Technical Camera : Albums With a Purpose

One of the cornerstones – maybe the most important – of Technical Camera is its album handling. While the app still uses Photos for its image storage (keeping its iCloud sync and myriad other features), what is does is quite different from what you are used to. Instead of pouring everything into All Photos and require either you or artificial intelligence to navigate huge piles of accumulated images, Technical Camera always shoots into a well defined album. That is, the image captured is separated from the rest the very moment you press the shutter.

That well defined album is something you create for your specific purpose. Purposes could include different shooting locations, different projects you are working on (like a 4×4 build or your new garden), or – courtesy of my better half – the things you need in everyday household management: well-tried/favorite stuff, garage sale, recipes, meter readings, shopping list, and so on. I guess you grasped the idea by now.

The end-product of these purposes is quite different. For example I usually don’t want to reveal my home’s location in images uploaded to buy&sell forums, so in the past either had to manually disable location services before taking the image or manually remove the GPS coordinates later. And then there’s the question of high megapixel images. They are a blessing when you want a decent print, but are a curse when you need to transfer them quickly, for example via satellite line to your news agency.  Similarly, wide color is a great thing until you encounter a photo printer that’s unable to handle it resulting in 1500 awful-looking vacation prints.

You can define your albums with the first few items of the app’s menu.

My album for RAW images

I tend to begin my most used album names with a number, so that they will be on the top of the (alphabetically ordered) album list. Here I set image quality to RAW, and want wide color capture, preserving the most information. Adobe’s DNG specification does not support Apple’s Display P3 color space, so use Adobe RGB here (more on this issue in a later post). Note that color space selection is available only on devices capable of shooting wide color images.

Super tiny 800×600 images for visual notes

Another album of mine is the visual notes. I need the smallest possible size for this purpose, with no geotagging and the smallest color space.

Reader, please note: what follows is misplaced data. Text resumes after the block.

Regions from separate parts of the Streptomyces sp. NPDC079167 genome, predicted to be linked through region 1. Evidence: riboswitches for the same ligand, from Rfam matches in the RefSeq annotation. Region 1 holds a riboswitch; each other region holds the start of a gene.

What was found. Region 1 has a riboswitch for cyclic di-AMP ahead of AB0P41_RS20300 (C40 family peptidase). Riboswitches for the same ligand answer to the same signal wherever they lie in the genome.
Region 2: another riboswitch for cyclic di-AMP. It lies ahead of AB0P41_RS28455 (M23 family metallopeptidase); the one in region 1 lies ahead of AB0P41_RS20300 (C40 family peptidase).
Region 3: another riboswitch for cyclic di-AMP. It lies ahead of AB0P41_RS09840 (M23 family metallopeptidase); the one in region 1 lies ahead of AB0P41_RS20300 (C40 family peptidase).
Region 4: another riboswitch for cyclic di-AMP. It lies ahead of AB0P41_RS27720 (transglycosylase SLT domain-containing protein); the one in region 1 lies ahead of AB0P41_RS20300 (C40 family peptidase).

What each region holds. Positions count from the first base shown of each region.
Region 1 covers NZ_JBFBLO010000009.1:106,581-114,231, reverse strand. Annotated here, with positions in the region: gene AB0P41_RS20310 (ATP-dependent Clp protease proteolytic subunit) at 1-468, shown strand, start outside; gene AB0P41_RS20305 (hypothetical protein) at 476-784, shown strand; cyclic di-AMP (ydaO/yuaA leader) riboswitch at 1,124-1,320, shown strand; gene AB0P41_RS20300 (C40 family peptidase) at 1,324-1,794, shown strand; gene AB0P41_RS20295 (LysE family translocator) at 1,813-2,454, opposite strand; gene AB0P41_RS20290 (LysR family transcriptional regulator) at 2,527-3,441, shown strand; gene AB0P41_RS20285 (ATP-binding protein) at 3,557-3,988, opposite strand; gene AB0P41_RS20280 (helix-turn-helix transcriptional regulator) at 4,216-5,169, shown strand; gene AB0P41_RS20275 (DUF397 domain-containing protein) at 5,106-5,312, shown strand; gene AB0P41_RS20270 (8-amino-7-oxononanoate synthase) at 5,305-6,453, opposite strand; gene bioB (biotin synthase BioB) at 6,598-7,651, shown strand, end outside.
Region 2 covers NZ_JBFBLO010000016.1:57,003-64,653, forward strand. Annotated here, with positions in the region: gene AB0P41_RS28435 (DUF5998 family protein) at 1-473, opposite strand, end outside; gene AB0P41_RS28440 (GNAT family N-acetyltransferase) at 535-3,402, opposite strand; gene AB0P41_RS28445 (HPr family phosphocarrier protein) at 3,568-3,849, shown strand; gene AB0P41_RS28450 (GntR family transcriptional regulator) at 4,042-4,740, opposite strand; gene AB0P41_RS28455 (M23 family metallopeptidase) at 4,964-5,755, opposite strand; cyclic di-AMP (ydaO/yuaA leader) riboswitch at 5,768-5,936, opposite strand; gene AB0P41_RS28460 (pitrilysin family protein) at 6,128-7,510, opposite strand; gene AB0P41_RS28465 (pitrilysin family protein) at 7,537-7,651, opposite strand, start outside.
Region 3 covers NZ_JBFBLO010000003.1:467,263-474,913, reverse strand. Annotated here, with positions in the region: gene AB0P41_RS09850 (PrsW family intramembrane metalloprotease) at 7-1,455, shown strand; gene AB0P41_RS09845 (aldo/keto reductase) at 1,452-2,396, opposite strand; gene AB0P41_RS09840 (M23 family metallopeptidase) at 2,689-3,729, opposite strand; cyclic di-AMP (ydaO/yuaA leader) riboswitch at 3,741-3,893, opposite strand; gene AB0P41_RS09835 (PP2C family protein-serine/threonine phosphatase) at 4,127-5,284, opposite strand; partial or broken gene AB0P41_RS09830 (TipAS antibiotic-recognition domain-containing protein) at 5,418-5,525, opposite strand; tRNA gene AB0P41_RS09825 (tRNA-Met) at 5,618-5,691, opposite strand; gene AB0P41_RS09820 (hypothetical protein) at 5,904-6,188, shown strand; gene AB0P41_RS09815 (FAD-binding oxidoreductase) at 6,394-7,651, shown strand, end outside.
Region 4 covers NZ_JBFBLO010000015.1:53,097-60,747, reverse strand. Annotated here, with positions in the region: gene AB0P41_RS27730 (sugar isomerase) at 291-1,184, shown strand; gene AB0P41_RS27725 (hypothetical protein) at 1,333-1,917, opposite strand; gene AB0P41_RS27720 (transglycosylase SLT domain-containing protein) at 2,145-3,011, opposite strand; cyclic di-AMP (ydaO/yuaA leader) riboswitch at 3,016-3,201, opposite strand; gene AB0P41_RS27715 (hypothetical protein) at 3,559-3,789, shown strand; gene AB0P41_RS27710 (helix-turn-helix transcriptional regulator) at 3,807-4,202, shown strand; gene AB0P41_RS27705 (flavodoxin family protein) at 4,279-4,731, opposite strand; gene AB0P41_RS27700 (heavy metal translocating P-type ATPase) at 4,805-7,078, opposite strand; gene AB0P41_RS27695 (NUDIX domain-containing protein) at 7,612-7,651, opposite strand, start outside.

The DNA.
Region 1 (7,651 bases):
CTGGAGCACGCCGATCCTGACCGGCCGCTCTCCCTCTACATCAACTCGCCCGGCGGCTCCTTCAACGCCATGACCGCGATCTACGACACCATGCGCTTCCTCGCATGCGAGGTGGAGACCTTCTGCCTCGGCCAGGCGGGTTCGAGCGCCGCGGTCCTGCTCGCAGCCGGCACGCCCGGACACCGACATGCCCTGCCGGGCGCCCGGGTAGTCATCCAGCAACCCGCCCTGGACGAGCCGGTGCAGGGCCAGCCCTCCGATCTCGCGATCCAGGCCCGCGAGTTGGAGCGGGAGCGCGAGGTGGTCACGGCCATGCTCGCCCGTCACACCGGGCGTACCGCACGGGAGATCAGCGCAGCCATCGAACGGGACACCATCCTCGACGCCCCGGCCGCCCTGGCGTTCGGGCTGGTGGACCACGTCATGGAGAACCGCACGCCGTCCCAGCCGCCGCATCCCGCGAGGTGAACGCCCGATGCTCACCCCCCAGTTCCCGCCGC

Stop here for a moment. These images are just 460k pixel, and in real life they tend to be up to 20x smaller in size than regular JPG files produced by the same device. Which equals to 20x less data going through your mobile connection if they are shared. That is, 20x less cost (for this part of your data usage). These tiny image go through quite fast even if you exhausted your data allowance and your transfer speed gets limited.

Or even the recipient of your image has limited bandwidth. I heard people complaining that their data allowance was completely used up by “friends” sending large unsolicited images…

So you have a bunch of albums created for your chosen purposes. How do you access them quickly? I almost always know the moment I pick up the phone to take a photo which album should be used. But since mind reading is not part of the iOS feature set, there needs to be a way to choose the album, preferably faster than going into the menu. Technical Camera has two features to facilitate the quick album switch.

One of them is the “A” Smart Function Key. It is part of the default Smart Function Key assignment. Tap it, tap the name of the album, and done. When Technical Camera starts it will display the name of the currently chosen album for a short time. Same in case of album changes, so you can always be sure where your images are going. The other is home screen quick actions.

Home screen quick actions

Here the app lists the three last recently used albums, plus you can go directly to the album chooser if the album you want ran off the list.

There’s one last thing I’d like to mention. The app creates an album named Technical Camera when you run it for the first time. It is safe to delete this album after you created your owns. You can delete an album from the Photos. You can even delete the Technical Camera album in Photos, but the app will re-create it if that was the last album you used. If you want to get rid of it, select another album in the app, then delete it. Please note that the Technical Camera album remains listed in the album chooser even if it’s not present in Photos any more. This is because it is a fallback/last resort album in case all others are deleted.

Technical Camera is available for pre-oreder now on the App Store, at a 30% discounted price. It will be released on June 12.